In September 2014, the examiner issued a final rejection, which rejected all 37 claims of the patent application on 35 U.S.C. § 103 for obviousness and 35 U.S.C. § 112 for not meeting the written description requirement and lack of enablement. The obviousness finding was based on two pieces of prior art: U.S. Patent No. 6442866, titled Method and Apparatus for Drying or Heat-Treating Products (“Wefers”) and issued in September 2002; and U.S. Patent Application No. 20050019209, titled Method and Device for Sterilizing Containers (“Burger”) and filed in July 2002. The examiner rejected most of the ‘895 patent applications claims after finding that Wefers disclosed every limitation of claim 1 except for the tumbling limitation, which was itself disclosed by Burger. The examiner rejected Durance’s argument that rotating the container to enhance tumbling of the organic material was not present in the Wefers and Burger combination; the examiner found that the organic material’s tumbling was an inherent function of all rotating containers. On the indefiniteness finding, the examiner found that the patent application’s specification did not meet the written description requirement under Section 112 because it did not discuss the rotational speed necessary to tumble the organic material.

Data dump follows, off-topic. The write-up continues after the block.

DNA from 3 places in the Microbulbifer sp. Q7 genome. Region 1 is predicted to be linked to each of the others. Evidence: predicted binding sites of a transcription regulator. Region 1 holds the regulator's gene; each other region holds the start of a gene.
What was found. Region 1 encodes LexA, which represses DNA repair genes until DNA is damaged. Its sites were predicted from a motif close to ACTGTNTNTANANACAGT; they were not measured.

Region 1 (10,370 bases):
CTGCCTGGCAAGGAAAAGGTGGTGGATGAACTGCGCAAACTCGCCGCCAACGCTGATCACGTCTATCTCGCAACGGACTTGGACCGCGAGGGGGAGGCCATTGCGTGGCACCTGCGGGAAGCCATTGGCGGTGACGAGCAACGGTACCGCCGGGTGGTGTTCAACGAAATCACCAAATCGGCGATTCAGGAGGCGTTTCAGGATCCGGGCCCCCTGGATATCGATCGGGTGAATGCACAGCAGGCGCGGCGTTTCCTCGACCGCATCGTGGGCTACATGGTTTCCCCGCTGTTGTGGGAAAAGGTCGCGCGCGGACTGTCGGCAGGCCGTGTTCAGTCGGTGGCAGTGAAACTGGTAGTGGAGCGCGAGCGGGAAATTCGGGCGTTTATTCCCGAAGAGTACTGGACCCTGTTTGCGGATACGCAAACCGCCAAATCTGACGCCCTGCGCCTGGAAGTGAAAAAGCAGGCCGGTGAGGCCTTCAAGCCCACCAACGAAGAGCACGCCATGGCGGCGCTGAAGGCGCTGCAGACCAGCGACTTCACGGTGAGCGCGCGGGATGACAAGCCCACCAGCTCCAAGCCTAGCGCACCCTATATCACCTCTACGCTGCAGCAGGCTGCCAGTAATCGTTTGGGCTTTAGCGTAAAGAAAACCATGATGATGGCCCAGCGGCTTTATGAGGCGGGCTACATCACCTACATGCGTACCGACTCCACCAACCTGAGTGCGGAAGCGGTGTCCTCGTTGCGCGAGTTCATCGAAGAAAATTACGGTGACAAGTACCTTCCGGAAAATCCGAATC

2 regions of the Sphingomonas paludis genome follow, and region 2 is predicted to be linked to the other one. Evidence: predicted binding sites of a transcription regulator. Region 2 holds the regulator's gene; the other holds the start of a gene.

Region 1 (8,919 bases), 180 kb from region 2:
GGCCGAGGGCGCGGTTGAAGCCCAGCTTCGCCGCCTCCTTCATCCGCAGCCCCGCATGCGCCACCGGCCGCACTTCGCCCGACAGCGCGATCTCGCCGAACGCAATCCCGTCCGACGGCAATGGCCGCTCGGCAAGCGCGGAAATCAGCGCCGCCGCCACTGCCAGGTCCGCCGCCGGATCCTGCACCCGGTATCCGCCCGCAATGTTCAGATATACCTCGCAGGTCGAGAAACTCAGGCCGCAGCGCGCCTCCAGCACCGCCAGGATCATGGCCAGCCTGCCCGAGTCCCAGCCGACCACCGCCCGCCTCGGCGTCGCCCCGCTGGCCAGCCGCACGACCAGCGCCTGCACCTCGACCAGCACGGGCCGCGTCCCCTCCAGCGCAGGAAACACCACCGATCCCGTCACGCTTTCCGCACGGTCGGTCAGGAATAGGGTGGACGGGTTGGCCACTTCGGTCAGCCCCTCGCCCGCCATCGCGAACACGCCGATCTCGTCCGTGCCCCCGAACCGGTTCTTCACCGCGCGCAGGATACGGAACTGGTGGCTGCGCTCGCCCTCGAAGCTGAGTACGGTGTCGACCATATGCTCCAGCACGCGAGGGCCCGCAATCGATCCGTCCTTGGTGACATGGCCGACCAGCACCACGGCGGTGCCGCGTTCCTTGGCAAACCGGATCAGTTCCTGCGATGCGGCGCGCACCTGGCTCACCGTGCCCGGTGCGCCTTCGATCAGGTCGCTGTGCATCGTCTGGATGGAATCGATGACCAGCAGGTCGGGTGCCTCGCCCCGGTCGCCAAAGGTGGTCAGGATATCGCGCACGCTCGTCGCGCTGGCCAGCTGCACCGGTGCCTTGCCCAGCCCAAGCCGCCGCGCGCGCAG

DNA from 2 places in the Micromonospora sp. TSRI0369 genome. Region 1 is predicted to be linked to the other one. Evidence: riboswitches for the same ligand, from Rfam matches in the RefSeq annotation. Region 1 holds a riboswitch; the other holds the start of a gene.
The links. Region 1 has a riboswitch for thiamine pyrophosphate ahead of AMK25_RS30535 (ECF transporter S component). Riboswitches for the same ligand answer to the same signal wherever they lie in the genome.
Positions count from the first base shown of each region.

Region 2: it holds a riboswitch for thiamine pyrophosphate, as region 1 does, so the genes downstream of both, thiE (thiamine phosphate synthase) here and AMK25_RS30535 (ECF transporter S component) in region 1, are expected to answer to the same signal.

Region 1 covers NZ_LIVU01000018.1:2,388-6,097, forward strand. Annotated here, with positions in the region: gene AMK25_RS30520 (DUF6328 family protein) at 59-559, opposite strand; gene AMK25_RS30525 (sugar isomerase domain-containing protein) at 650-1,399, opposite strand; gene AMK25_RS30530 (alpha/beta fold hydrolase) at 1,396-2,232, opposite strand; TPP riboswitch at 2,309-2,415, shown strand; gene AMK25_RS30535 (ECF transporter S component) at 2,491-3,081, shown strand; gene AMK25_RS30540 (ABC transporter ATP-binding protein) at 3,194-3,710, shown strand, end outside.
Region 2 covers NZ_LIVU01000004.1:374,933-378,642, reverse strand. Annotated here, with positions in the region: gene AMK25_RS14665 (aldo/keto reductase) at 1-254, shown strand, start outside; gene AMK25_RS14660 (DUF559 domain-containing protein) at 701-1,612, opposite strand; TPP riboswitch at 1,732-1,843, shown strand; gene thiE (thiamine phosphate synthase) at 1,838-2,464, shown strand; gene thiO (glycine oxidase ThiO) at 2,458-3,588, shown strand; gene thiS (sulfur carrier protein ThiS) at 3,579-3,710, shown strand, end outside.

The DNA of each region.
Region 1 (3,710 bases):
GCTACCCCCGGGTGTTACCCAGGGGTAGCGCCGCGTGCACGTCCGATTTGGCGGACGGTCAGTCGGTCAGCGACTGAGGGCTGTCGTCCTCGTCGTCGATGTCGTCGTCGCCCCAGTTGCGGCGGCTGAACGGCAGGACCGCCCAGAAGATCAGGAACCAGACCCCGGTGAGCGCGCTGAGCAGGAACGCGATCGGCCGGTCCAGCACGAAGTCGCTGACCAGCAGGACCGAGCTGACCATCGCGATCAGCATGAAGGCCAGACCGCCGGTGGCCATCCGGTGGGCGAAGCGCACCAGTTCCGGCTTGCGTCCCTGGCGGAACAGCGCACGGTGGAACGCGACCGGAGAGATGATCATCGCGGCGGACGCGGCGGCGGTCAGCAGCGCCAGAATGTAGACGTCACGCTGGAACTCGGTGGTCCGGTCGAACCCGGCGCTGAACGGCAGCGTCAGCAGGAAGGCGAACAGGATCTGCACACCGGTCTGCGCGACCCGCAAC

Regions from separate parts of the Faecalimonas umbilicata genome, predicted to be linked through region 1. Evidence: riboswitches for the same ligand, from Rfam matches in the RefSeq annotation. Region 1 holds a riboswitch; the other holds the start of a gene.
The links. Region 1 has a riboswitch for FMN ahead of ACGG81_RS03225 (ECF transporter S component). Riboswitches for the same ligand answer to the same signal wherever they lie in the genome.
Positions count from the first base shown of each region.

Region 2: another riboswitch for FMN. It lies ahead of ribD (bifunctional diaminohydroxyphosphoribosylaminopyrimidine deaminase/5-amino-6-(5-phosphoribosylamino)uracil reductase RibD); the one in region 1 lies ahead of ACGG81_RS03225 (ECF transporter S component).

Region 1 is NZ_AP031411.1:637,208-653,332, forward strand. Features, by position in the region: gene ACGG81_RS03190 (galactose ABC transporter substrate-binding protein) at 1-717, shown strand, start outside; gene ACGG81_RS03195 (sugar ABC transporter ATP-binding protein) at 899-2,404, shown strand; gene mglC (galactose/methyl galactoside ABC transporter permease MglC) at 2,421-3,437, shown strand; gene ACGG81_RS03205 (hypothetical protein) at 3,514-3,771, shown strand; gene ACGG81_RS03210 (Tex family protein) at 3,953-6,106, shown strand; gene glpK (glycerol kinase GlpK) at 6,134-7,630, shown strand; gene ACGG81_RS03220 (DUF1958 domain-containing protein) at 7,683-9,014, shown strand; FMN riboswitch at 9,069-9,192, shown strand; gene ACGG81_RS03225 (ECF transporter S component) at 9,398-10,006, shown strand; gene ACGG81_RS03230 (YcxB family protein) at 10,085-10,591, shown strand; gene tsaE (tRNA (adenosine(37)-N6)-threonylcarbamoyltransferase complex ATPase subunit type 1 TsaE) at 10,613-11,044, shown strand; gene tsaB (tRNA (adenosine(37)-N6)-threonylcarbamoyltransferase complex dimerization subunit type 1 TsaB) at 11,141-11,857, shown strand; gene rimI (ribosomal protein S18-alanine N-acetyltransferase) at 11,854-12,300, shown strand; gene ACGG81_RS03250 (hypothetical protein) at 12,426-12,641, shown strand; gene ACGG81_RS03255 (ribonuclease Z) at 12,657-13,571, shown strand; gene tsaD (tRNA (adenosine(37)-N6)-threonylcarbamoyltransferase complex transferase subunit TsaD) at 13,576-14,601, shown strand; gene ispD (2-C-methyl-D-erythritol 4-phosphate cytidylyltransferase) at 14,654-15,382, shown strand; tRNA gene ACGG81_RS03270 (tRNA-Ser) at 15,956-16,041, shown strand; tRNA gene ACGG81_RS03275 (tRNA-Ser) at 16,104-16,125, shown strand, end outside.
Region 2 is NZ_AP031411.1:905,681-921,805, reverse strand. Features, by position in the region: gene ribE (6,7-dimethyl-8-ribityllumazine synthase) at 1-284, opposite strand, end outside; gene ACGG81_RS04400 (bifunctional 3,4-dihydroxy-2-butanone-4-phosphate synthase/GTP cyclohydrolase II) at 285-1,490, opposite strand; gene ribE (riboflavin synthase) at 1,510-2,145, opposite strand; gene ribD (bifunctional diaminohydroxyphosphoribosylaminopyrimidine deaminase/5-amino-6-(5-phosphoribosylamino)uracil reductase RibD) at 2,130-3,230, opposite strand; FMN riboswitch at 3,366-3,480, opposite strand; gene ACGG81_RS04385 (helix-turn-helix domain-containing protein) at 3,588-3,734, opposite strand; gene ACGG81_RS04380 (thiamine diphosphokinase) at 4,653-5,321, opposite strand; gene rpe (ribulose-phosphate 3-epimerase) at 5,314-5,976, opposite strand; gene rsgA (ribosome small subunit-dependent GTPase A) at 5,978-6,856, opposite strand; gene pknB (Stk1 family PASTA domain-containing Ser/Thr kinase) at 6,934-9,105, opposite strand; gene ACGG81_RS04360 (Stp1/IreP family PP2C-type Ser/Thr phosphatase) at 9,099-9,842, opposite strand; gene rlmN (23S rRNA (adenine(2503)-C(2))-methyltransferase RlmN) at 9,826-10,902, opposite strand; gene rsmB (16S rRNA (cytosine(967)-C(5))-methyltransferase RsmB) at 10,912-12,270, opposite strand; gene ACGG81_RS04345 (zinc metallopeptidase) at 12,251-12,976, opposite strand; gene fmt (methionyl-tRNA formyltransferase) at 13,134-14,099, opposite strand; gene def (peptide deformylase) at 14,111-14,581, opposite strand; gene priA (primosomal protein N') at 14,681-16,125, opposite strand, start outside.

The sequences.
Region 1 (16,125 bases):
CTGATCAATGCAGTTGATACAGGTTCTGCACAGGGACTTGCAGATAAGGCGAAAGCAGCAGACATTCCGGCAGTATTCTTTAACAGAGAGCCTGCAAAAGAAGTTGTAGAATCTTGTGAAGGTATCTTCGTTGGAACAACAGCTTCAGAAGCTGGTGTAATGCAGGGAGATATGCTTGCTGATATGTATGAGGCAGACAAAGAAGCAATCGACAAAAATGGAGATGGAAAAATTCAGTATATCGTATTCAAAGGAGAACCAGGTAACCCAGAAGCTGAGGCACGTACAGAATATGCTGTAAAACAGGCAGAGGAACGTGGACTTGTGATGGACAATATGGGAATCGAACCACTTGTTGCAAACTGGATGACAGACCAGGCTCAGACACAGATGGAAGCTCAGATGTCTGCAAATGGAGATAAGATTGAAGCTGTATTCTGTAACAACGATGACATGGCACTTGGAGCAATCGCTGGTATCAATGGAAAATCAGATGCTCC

After an examiner interview in December 2014, the examiner withdrew the rejection based on the Section 112 grounds but maintained the obviousness rejection based on Burger’s teaching of a transportation means rotating a container through a vacuum chamber from the inlet to the outlet. Durance appealed to the PTAB, arguing that Burger taught the application of plasma to the surface of containers and not the rotation of the containers to tumble the contents for balancing out the microwave radiation applied to the cylinders. Durance further argued that Wefers taught away from agitating products during transportation because it stressed the “gentle continual transport” needed to reduce maintenance expenses. The examiner answered this argument based on new grounds that there was no structural difference between Durance’s claimed invention and the combination of the prior art references. Although Durance argued that the examiner’s understanding of structural identity for rejection, which had never before been articulated, was extremely inaccurate as the claimed invention in the ‘895 patent application required the use of gears, not simply gravity. The PTAB sided with the examiner, finding that Durance’s arguments only addressed individual references and not the combination.